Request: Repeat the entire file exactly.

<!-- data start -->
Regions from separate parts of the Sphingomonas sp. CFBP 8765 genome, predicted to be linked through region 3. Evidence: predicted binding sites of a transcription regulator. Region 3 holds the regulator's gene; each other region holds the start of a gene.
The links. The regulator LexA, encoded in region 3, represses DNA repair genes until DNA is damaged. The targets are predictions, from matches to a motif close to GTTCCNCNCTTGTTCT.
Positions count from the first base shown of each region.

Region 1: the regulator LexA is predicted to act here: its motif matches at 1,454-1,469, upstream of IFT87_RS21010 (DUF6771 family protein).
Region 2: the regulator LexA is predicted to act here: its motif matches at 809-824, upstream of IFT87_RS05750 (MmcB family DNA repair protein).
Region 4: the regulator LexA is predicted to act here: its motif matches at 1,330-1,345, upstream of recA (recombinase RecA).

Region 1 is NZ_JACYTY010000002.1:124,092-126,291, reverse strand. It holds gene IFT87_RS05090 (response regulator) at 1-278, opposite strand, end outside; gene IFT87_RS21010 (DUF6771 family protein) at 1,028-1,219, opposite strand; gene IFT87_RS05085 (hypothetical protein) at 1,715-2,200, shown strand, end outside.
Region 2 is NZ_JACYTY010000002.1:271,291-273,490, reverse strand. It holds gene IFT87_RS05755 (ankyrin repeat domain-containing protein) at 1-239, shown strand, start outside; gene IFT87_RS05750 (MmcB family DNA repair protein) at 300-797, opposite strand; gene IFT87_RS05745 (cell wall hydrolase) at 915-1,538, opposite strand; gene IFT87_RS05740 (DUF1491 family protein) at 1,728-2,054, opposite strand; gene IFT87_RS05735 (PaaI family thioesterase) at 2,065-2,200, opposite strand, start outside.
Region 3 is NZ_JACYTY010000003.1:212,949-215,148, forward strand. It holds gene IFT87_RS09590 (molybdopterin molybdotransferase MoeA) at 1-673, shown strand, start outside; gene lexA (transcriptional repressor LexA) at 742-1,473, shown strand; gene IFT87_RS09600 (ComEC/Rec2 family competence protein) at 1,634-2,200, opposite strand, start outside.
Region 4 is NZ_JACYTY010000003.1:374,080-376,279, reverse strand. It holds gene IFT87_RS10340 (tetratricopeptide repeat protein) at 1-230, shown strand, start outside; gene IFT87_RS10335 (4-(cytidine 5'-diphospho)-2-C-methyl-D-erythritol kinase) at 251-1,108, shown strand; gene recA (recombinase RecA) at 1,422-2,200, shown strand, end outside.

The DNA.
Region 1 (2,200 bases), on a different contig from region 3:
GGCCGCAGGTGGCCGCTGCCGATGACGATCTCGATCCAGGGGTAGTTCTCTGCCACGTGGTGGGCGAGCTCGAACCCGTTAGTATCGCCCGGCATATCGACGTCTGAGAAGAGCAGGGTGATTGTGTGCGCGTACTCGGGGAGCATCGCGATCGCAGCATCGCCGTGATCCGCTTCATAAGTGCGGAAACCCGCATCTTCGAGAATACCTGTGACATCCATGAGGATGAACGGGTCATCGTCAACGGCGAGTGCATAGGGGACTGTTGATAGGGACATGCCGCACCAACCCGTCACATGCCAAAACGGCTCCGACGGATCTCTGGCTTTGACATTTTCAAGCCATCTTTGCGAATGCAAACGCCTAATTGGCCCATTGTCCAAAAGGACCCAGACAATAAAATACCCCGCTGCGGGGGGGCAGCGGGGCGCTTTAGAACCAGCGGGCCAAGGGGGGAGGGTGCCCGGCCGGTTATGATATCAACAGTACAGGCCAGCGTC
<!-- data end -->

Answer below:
Regions from separate parts of the Sphingomonas sp. CFBP 8765 genome, predicted to be linked through region 3. Evidence: predicted binding sites of a transcription regulator. Region 3 holds the regulator's gene; each other region holds the start of a gene.
The links. The regulator LexA, encoded in region 3, represses DNA repair genes until DNA is damaged. The targets are predictions, from matches to a motif close to GTTCCNCNCTTGTTCT.
Positions count from the first base shown of each region.

Region 1: the regulator LexA is predicted to act here: its motif matches at 1,454-1,469, upstream of IFT87_RS21010 (DUF6771 family protein).
Region 2: the regulator LexA is predicted to act here: its motif matches at 809-824, upstream of IFT87_RS05750 (MmcB family DNA repair protein).
Region 4: the regulator LexA is predicted to act here: its motif matches at 1,330-1,345, upstream of recA (recombinase RecA).

Region 1 is NZ_JACYTY010000002.1:124,092-126,291, reverse strand. It holds gene IFT87_RS05090 (response regulator) at 1-278, opposite strand, end outside; gene IFT87_RS21010 (DUF6771 family protein) at 1,028-1,219, opposite strand; gene IFT87_RS05085 (hypothetical protein) at 1,715-2,200, shown strand, end outside.
Region 2 is NZ_JACYTY010000002.1:271,291-273,490, reverse strand. It holds gene IFT87_RS05755 (ankyrin repeat domain-containing protein) at 1-239, shown strand, start outside; gene IFT87_RS05750 (MmcB family DNA repair protein) at 300-797, opposite strand; gene IFT87_RS05745 (cell wall hydrolase) at 915-1,538, opposite strand; gene IFT87_RS05740 (DUF1491 family protein) at 1,728-2,054, opposite strand; gene IFT87_RS05735 (PaaI family thioesterase) at 2,065-2,200, opposite strand, start outside.
Region 3 is NZ_JACYTY010000003.1:212,949-215,148, forward strand. It holds gene IFT87_RS09590 (molybdopterin molybdotransferase MoeA) at 1-673, shown strand, start outside; gene lexA (transcriptional repressor LexA) at 742-1,473, shown strand; gene IFT87_RS09600 (ComEC/Rec2 family competence protein) at 1,634-2,200, opposite strand, start outside.
Region 4 is NZ_JACYTY010000003.1:374,080-376,279, reverse strand. It holds gene IFT87_RS10340 (tetratricopeptide repeat protein) at 1-230, shown strand, start outside; gene IFT87_RS10335 (4-(cytidine 5'-diphospho)-2-C-methyl-D-erythritol kinase) at 251-1,108, shown strand; gene recA (recombinase RecA) at 1,422-2,200, shown strand, end outside.

The DNA.
Region 1 (2,200 bases), on a different contig from region 3:
GGCCGCAGGTGGCCGCTGCCGATGACGATCTCGATCCAGGGGTAGTTCTCTGCCACGTGGTGGGCGAGCTCGAACCCGTTAGTATCGCCCGGCATATCGACGTCTGAGAAGAGCAGGGTGATTGTGTGCGCGTACTCGGGGAGCATCGCGATCGCAGCATCGCCGTGATCCGCTTCATAAGTGCGGAAACCCGCATCTTCGAGAATACCTGTGACATCCATGAGGATGAACGGGTCATCGTCAACGGCGAGTGCATAGGGGACTGTTGATAGGGACATGCCGCACCAACCCGTCACATGCCAAAACGGCTCCGACGGATCTCTGGCTTTGACATTTTCAAGCCATCTTTGCGAATGCAAACGCCTAATTGGCCCATTGTCCAAAAGGACCCAGACAATAAAATACCCCGCTGCGGGGGGGCAGCGGGGCGCTTTAGAACCAGCGGGCCAAGGGGGGAGGGTGCCCGGCCGGTTATGATATCAACAGTACAGGCCAGCGTC